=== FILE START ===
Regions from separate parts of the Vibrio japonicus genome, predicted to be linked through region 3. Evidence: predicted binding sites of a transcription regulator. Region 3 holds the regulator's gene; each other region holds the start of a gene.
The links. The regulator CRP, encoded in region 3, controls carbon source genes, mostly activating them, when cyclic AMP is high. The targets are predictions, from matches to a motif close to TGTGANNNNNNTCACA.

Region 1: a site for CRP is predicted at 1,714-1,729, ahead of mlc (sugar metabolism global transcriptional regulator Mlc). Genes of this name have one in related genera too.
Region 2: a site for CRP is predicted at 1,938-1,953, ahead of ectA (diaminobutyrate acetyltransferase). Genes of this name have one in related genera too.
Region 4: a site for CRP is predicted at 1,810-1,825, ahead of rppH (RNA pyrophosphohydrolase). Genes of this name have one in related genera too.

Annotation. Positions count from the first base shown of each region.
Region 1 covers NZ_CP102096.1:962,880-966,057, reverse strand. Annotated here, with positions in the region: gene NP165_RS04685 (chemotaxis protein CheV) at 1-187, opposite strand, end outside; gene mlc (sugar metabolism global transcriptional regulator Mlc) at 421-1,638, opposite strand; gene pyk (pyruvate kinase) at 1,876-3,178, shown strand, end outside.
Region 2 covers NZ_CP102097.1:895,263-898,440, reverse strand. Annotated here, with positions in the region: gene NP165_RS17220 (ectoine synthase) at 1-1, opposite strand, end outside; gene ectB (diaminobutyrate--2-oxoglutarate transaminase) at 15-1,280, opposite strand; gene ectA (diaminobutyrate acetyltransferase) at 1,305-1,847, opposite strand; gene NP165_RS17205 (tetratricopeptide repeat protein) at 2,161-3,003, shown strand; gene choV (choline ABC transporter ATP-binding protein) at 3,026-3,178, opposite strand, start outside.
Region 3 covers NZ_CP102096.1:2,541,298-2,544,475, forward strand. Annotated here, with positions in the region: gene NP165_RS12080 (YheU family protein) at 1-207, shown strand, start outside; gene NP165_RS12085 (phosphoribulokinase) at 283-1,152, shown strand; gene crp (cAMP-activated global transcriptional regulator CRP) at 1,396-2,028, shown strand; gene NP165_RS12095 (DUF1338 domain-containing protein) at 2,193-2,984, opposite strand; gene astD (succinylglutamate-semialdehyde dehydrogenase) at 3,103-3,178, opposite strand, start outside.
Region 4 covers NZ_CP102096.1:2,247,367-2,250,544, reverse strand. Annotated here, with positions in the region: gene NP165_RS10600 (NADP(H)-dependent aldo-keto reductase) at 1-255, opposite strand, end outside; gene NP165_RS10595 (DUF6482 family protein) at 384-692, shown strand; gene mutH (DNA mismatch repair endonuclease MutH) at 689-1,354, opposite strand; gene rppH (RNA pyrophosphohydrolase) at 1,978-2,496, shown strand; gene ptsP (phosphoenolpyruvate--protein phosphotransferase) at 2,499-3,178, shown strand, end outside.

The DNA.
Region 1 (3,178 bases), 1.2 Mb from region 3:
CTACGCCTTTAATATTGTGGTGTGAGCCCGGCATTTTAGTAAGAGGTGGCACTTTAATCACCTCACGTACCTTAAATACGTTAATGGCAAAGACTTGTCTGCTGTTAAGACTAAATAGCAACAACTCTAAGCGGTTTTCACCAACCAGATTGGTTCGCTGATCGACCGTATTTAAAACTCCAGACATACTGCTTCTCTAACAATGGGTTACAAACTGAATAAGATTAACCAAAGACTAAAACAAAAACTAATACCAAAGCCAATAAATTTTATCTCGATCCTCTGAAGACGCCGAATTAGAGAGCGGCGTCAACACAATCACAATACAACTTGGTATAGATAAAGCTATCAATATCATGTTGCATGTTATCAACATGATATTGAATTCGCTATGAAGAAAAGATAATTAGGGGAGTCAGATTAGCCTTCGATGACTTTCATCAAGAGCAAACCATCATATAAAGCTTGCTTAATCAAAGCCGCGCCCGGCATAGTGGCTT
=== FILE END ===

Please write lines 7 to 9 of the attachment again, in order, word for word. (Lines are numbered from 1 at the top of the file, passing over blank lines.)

Region 1 covers NZ_CP102096.1:962,880-966,057, reverse strand. Annotated here, with positions in the region: gene NP165_RS04685 (chemotaxis protein CheV) at 1-187, opposite strand, end outside; gene mlc (sugar metabolism global transcriptional regulator Mlc) at 421-1,638, opposite strand; gene pyk (pyruvate kinase) at 1,876-3,178, shown strand, end outside.
Region 2 covers NZ_CP102097.1:895,263-898,440, reverse strand. Annotated here, with positions in the region: gene NP165_RS17220 (ectoine synthase) at 1-1, opposite strand, end outside; gene ectB (diaminobutyrate--2-oxoglutarate transaminase) at 15-1,280, opposite strand; gene ectA (diaminobutyrate acetyltransferase) at 1,305-1,847, opposite strand; gene NP165_RS17205 (tetratricopeptide repeat protein) at 2,161-3,003, shown strand; gene choV (choline ABC transporter ATP-binding protein) at 3,026-3,178, opposite strand, start outside.
Region 3 covers NZ_CP102096.1:2,541,298-2,544,475, forward strand. Annotated here, with positions in the region: gene NP165_RS12080 (YheU family protein) at 1-207, shown strand, start outside; gene NP165_RS12085 (phosphoribulokinase) at 283-1,152, shown strand; gene crp (cAMP-activated global transcriptional regulator CRP) at 1,396-2,028, shown strand; gene NP165_RS12095 (DUF1338 domain-containing protein) at 2,193-2,984, opposite strand; gene astD (succinylglutamate-semialdehyde dehydrogenase) at 3,103-3,178, opposite strand, start outside.